Dragon's Maze brought us split cards again, this time, however, with a special ability. Before we set to discuss this absolutely new unprecedented mechanics — Fuse, let us refresh our knowledge on the split cards by taking a close look at one of them.
Everything described above concerns split cards outside the stack exclusively. Now let us discuss the split cards on the stack.
(708.2.) As long as a split card is a spell on the stack and wasn't cast using fuse (see rule 702.101, "Fuse") , only the characteristics of the half being cast exist. The other half's characteristics are treated as though they didn't exist. A split card that's a spell on the stack and was cast using fuse has two sets of characteristics and one converted mana cost. Its converted mana cost is equal to the total amount of mana in its two mana costs, regardless of color.
The above shows that fused split cards are treated by the game in a special way.
708.2a. If a player casts a split card without using fuse, that player chooses which half of that split card he or she is casting before putting it onto the stack. Only that half is evaluated to see if it can be cast. Only that half is considered to be put onto the stack.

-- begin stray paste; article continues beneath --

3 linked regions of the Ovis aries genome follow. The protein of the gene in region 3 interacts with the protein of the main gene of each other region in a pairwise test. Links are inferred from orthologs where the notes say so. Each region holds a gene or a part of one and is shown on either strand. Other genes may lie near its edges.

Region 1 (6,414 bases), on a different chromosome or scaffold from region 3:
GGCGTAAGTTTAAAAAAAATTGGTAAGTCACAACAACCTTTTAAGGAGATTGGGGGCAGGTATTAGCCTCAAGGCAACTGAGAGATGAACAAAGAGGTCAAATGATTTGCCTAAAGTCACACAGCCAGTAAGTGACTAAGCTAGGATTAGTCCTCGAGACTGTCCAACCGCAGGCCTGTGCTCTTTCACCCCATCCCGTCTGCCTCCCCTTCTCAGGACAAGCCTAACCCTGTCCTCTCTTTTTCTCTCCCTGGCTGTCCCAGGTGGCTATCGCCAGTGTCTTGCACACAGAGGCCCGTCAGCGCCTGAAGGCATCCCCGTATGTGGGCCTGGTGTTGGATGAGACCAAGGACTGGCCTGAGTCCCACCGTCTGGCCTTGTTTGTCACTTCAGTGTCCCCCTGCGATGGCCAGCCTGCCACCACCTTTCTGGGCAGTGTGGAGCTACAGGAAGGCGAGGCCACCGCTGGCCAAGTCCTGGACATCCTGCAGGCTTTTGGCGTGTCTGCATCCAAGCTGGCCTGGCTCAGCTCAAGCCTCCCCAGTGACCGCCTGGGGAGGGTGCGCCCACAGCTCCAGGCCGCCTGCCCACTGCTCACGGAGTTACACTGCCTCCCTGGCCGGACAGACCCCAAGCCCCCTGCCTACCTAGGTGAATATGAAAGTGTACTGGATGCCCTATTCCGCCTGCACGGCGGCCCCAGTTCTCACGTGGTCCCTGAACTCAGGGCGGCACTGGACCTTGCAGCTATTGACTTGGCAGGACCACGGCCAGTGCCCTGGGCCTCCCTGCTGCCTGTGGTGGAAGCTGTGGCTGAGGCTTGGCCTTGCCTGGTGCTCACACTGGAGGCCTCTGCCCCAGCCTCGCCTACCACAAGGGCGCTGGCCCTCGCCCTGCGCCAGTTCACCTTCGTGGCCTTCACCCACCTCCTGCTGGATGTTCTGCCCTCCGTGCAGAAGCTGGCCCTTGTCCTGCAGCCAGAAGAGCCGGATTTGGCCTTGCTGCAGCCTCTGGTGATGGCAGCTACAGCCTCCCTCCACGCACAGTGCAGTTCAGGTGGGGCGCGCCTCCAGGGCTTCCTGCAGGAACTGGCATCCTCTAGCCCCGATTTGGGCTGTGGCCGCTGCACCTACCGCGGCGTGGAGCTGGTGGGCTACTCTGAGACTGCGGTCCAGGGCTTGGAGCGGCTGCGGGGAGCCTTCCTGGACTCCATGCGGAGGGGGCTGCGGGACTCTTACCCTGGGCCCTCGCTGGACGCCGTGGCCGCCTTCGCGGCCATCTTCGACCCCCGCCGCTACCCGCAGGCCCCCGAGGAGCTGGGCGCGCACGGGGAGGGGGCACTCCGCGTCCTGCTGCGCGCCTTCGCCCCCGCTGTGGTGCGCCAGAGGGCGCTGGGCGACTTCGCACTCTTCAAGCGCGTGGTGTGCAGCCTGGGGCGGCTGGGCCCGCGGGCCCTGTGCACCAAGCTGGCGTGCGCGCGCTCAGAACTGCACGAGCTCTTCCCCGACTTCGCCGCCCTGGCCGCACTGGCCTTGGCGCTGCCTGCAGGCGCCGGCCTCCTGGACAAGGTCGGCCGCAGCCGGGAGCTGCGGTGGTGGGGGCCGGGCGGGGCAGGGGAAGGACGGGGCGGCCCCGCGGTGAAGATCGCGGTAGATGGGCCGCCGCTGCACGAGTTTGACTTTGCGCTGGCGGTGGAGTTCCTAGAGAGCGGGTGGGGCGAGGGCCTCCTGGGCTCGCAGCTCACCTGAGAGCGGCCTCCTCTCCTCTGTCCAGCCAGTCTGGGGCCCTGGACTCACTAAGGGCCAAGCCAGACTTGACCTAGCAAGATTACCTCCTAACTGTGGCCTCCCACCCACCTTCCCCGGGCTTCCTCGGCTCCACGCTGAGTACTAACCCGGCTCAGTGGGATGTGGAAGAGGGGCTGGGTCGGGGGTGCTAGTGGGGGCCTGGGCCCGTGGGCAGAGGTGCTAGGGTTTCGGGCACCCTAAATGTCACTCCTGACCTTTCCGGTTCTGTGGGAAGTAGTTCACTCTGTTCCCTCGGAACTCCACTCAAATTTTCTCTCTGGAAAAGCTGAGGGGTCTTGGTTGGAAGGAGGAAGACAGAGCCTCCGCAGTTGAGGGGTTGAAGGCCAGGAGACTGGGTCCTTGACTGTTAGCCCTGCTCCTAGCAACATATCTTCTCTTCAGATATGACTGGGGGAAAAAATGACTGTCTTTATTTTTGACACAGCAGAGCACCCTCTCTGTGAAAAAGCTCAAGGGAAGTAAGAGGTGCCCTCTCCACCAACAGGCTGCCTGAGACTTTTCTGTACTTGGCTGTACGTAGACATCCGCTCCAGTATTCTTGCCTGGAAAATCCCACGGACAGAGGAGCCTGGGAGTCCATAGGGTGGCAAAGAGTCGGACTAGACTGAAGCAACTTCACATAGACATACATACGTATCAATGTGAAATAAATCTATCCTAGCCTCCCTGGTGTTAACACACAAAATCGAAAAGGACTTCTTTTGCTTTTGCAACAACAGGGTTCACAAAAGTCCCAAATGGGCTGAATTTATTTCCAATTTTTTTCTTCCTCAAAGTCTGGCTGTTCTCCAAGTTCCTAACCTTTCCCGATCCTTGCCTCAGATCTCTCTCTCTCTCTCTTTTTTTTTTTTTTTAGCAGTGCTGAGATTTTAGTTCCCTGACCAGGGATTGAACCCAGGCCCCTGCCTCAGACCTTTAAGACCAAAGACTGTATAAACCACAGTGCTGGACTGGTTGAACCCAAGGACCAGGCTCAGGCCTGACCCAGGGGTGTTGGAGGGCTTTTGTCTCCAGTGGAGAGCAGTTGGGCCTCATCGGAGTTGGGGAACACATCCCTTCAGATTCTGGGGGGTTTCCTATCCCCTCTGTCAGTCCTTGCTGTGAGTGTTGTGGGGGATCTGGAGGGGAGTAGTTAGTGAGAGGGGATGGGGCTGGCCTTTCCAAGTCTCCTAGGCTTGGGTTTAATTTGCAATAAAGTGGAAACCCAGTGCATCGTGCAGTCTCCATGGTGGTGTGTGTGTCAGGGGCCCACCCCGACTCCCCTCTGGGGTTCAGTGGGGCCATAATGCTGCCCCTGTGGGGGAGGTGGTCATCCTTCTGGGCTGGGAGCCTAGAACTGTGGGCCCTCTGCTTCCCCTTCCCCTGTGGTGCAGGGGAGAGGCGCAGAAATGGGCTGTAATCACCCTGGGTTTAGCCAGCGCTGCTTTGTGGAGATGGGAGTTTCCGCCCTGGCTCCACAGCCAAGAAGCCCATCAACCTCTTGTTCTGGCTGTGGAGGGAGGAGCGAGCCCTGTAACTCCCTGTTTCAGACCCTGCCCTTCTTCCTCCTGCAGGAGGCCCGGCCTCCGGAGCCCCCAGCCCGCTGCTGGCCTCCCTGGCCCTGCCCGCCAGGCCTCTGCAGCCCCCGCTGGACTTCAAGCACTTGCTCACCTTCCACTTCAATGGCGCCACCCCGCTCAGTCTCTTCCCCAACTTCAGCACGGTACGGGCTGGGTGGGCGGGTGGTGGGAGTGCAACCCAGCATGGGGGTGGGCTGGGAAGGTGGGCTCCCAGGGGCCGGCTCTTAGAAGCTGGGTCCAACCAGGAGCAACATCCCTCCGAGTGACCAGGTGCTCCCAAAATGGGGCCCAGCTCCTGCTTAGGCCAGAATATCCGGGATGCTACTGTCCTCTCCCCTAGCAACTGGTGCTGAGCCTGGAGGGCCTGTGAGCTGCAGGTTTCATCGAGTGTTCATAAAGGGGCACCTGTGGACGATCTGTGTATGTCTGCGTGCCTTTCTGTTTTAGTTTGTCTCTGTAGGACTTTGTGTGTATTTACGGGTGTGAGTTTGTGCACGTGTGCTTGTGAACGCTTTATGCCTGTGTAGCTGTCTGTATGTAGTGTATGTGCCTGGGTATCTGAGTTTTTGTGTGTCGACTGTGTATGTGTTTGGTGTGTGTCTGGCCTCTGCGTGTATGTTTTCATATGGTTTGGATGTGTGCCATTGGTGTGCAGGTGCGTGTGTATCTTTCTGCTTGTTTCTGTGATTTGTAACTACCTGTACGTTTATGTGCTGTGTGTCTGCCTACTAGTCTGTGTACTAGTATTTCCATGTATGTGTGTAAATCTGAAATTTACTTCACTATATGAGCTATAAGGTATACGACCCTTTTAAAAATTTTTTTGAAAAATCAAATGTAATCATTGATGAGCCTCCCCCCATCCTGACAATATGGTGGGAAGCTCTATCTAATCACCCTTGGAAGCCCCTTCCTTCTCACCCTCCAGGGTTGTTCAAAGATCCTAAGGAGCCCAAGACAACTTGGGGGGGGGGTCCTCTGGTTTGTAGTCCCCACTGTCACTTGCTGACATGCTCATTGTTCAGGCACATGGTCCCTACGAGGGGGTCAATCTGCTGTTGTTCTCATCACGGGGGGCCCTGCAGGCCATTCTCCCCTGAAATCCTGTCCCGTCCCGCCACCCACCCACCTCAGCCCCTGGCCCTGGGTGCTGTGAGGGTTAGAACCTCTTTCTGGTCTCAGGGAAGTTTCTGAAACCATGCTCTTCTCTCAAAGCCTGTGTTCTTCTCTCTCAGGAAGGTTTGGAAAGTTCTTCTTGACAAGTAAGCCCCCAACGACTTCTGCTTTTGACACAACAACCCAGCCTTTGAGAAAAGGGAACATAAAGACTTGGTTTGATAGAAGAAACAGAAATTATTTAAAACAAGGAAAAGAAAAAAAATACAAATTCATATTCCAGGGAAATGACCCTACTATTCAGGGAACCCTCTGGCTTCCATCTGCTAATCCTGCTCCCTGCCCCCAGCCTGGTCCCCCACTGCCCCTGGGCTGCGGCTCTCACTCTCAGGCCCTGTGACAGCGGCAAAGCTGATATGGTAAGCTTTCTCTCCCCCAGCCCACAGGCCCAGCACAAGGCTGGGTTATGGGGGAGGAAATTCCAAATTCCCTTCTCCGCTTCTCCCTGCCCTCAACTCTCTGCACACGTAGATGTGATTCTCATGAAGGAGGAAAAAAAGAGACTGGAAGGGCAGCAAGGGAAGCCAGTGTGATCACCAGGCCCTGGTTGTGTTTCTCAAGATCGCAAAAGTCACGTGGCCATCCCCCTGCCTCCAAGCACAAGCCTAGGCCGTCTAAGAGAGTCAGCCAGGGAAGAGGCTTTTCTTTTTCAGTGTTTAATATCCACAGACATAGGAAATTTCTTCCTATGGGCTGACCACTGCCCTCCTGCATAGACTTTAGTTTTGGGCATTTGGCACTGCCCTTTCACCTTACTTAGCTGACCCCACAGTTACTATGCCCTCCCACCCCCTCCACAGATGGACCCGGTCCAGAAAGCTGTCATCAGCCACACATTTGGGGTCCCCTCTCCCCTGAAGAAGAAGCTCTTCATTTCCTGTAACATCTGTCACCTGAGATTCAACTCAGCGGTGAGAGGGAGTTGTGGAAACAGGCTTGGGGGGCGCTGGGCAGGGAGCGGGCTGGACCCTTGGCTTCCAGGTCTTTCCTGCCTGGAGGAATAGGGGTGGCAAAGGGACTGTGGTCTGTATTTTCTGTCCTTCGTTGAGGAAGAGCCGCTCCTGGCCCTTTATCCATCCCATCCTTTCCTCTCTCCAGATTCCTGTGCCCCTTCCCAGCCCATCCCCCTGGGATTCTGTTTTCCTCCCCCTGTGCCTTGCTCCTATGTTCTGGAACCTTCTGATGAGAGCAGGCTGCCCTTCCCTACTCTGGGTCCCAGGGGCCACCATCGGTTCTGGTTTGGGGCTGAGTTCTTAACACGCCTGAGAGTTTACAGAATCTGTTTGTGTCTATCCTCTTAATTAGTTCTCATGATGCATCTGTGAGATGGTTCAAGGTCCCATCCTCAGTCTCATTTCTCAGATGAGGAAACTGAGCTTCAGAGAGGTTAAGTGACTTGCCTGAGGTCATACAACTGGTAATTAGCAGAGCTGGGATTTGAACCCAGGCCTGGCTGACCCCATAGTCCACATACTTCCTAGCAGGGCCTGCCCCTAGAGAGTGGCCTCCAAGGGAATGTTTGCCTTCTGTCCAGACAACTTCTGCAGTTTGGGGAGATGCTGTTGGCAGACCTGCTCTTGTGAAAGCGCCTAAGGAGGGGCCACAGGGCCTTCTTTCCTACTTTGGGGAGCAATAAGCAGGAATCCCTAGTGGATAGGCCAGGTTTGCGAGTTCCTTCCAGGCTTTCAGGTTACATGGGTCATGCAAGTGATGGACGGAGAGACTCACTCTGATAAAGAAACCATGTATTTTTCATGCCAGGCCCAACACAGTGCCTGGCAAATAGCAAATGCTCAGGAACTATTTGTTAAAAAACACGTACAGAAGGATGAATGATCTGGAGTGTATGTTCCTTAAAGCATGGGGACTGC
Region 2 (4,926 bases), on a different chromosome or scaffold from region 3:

According to the rules, it is considered that only one half is on the stack, the one that's being played. The other half is ignored by the game at this time. When copying a spell, for example with Twincast, we only get the half that's on the stack. Note that the effect of Isochron Scepter copies a card, not a spell, which allows us to play any half of the imprinted card.
if upon resolving Ice its target is illegal, Ice will be countered and the player doesn't draw a card!
708.7. Each split card has two names. If an effect instructs a player to name a card and the player wants to name a split card, the player must name one of those names and not both. An object has the chosen name if one of its names is the chosen name.
It's a new rule. It changes the way cards like Meddling Mage work related to split cards. For instance, if the cunning opponent calls Fire, you will be able to play Ice (you couldn't do it with old rules). If the opponent calls Alive, you will be able to play Well, but you won't be able to fuse Alive/Well to play both, since such a spell has two names, one of which was called for the forbidding effect:
708.2b. If a player casts a split card with fuse from his or her hand, in addition to choosing either half as described above (in 708.2a), the player may choose to cast both halves, resulting in a fused split spell. Both halves are evaluated to see if the spell can be cast. If either half can't be cast, then both halves can't be cast as a single spell.